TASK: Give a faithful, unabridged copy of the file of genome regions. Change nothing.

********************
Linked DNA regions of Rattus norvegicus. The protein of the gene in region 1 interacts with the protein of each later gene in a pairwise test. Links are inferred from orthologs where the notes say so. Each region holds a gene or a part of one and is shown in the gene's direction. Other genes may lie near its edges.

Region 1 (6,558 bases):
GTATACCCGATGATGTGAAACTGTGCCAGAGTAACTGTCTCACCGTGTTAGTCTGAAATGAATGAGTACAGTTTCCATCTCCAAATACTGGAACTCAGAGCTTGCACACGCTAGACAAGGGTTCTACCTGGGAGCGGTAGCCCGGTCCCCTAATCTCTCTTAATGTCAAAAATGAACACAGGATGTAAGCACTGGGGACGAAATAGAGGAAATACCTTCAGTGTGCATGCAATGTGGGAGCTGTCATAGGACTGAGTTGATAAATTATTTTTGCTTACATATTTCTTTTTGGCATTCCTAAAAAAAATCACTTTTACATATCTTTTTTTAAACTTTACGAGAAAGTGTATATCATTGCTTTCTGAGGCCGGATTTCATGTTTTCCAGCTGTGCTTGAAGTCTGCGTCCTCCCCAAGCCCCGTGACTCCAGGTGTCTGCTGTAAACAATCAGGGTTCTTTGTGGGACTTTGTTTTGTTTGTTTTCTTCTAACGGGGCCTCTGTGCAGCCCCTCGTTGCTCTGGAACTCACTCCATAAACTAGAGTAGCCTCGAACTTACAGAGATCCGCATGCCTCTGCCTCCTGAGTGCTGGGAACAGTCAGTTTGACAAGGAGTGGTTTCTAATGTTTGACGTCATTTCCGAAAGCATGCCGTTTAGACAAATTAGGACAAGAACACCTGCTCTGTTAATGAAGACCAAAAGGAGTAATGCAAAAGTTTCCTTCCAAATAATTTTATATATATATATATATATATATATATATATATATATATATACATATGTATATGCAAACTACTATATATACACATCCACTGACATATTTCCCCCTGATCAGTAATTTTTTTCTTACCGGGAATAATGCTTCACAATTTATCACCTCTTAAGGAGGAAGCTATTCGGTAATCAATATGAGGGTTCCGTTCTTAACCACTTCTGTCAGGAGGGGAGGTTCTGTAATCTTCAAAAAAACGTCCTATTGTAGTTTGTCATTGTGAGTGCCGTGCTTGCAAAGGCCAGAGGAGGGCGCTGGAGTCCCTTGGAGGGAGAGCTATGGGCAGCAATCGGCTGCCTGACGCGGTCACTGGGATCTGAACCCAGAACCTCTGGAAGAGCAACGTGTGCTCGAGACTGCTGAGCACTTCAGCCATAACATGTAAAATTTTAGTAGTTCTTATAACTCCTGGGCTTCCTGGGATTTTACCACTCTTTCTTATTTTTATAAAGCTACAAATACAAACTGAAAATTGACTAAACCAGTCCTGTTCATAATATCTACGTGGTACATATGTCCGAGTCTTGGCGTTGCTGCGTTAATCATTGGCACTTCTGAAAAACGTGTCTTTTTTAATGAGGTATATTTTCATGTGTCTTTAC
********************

Linked DNA regions of Rattus norvegicus. The protein of the gene in region 1 interacts with the protein of each later gene in a pairwise test. Links are inferred from orthologs where the notes say so. Each region holds a gene or a part of one and is shown in the gene's direction. Other genes may lie near its edges.

Region 1 (6,558 bases):
GTATACCCGATGATGTGAAACTGTGCCAGAGTAACTGTCTCACCGTGTTAGTCTGAAATGAATGAGTACAGTTTCCATCTCCAAATACTGGAACTCAGAGCTTGCACACGCTAGACAAGGGTTCTACCTGGGAGCGGTAGCCCGGTCCCCTAATCTCTCTTAATGTCAAAAATGAACACAGGATGTAAGCACTGGGGACGAAATAGAGGAAATACCTTCAGTGTGCATGCAATGTGGGAGCTGTCATAGGACTGAGTTGATAAATTATTTTTGCTTACATATTTCTTTTTGGCATTCCTAAAAAAAATCACTTTTACATATCTTTTTTTAAACTTTACGAGAAAGTGTATATCATTGCTTTCTGAGGCCGGATTTCATGTTTTCCAGCTGTGCTTGAAGTCTGCGTCCTCCCCAAGCCCCGTGACTCCAGGTGTCTGCTGTAAACAATCAGGGTTCTTTGTGGGACTTTGTTTTGTTTGTTTTCTTCTAACGGGGCCTCTGTGCAGCCCCTCGTTGCTCTGGAACTCACTCCATAAACTAGAGTAGCCTCGAACTTACAGAGATCCGCATGCCTCTGCCTCCTGAGTGCTGGGAACAGTCAGTTTGACAAGGAGTGGTTTCTAATGTTTGACGTCATTTCCGAAAGCATGCCGTTTAGACAAATTAGGACAAGAACACCTGCTCTGTTAATGAAGACCAAAAGGAGTAATGCAAAAGTTTCCTTCCAAATAATTTTATATATATATATATATATATATATATATATATATATATATACATATGTATATGCAAACTACTATATATACACATCCACTGACATATTTCCCCCTGATCAGTAATTTTTTTCTTACCGGGAATAATGCTTCACAATTTATCACCTCTTAAGGAGGAAGCTATTCGGTAATCAATATGAGGGTTCCGTTCTTAACCACTTCTGTCAGGAGGGGAGGTTCTGTAATCTTCAAAAAAACGTCCTATTGTAGTTTGTCATTGTGAGTGCCGTGCTTGCAAAGGCCAGAGGAGGGCGCTGGAGTCCCTTGGAGGGAGAGCTATGGGCAGCAATCGGCTGCCTGACGCGGTCACTGGGATCTGAACCCAGAACCTCTGGAAGAGCAACGTGTGCTCGAGACTGCTGAGCACTTCAGCCATAACATGTAAAATTTTAGTAGTTCTTATAACTCCTGGGCTTCCTGGGATTTTACCACTCTTTCTTATTTTTATAAAGCTACAAATACAAACTGAAAATTGACTAAACCAGTCCTGTTCATAATATCTACGTGGTACATATGTCCGAGTCTTGGCGTTGCTGCGTTAATCATTGGCACTTCTGAAAAACGTGTCTTTTTTAATGAGGTATATTTTCATGTGTCTTTAC